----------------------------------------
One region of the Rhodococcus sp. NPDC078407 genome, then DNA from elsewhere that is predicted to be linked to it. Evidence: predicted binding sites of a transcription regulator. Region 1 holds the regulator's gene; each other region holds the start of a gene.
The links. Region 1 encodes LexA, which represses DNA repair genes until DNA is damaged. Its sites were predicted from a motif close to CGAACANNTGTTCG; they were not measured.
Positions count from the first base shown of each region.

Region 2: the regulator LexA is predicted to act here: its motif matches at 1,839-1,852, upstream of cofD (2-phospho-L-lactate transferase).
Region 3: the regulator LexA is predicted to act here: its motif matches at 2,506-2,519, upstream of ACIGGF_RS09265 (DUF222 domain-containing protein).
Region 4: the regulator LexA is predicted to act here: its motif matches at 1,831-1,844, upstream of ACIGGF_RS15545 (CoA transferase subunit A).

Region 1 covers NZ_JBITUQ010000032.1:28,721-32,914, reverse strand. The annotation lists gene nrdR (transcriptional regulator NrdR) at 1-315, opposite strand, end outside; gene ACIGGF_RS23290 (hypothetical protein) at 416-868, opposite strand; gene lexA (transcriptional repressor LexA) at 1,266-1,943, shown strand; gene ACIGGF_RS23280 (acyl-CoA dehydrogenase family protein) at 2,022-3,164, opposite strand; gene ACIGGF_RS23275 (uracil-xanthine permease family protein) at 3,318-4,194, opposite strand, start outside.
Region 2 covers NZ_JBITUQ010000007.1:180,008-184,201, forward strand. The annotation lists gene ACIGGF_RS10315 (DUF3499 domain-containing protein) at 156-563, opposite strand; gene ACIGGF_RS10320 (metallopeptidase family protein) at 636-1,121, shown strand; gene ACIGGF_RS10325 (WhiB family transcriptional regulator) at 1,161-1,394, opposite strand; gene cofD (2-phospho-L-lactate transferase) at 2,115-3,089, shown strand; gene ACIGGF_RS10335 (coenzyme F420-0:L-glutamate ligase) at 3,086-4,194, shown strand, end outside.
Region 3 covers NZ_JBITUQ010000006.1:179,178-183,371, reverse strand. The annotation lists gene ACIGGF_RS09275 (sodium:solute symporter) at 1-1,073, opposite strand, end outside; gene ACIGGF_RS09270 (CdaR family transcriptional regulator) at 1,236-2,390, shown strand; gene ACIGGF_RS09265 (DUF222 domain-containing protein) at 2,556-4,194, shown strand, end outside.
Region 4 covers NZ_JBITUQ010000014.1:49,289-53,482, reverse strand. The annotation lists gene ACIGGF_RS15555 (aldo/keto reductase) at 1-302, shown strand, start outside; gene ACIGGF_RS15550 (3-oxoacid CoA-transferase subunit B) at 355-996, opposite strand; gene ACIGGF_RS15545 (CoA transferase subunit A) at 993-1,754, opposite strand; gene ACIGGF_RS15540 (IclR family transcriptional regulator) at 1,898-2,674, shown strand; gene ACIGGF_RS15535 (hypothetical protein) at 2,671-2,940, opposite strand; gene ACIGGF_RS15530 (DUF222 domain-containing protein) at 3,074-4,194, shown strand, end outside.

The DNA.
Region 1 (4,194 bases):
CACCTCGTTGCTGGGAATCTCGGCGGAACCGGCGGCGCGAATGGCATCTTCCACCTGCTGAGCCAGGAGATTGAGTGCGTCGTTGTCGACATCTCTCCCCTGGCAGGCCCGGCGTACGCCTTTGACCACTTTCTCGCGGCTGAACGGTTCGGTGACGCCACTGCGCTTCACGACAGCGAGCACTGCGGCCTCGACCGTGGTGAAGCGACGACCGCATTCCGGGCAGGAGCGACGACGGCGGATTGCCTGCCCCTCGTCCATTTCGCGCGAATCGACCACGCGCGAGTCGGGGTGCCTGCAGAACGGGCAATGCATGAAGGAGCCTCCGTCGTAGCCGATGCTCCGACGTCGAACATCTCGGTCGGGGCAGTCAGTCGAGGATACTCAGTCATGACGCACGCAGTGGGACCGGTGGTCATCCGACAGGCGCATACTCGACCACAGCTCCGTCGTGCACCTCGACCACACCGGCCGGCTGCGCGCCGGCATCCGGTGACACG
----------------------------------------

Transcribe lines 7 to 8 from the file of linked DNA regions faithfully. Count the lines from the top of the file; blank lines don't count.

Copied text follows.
Region 1 covers NZ_JBITUQ010000032.1:28,721-32,914, reverse strand. The annotation lists gene nrdR (transcriptional regulator NrdR) at 1-315, opposite strand, end outside; gene ACIGGF_RS23290 (hypothetical protein) at 416-868, opposite strand; gene lexA (transcriptional repressor LexA) at 1,266-1,943, shown strand; gene ACIGGF_RS23280 (acyl-CoA dehydrogenase family protein) at 2,022-3,164, opposite strand; gene ACIGGF_RS23275 (uracil-xanthine permease family protein) at 3,318-4,194, opposite strand, start outside.
Region 2 covers NZ_JBITUQ010000007.1:180,008-184,201, forward strand. The annotation lists gene ACIGGF_RS10315 (DUF3499 domain-containing protein) at 156-563, opposite strand; gene ACIGGF_RS10320 (metallopeptidase family protein) at 636-1,121, shown strand; gene ACIGGF_RS10325 (WhiB family transcriptional regulator) at 1,161-1,394, opposite strand; gene cofD (2-phospho-L-lactate transferase) at 2,115-3,089, shown strand; gene ACIGGF_RS10335 (coenzyme F420-0:L-glutamate ligase) at 3,086-4,194, shown strand, end outside.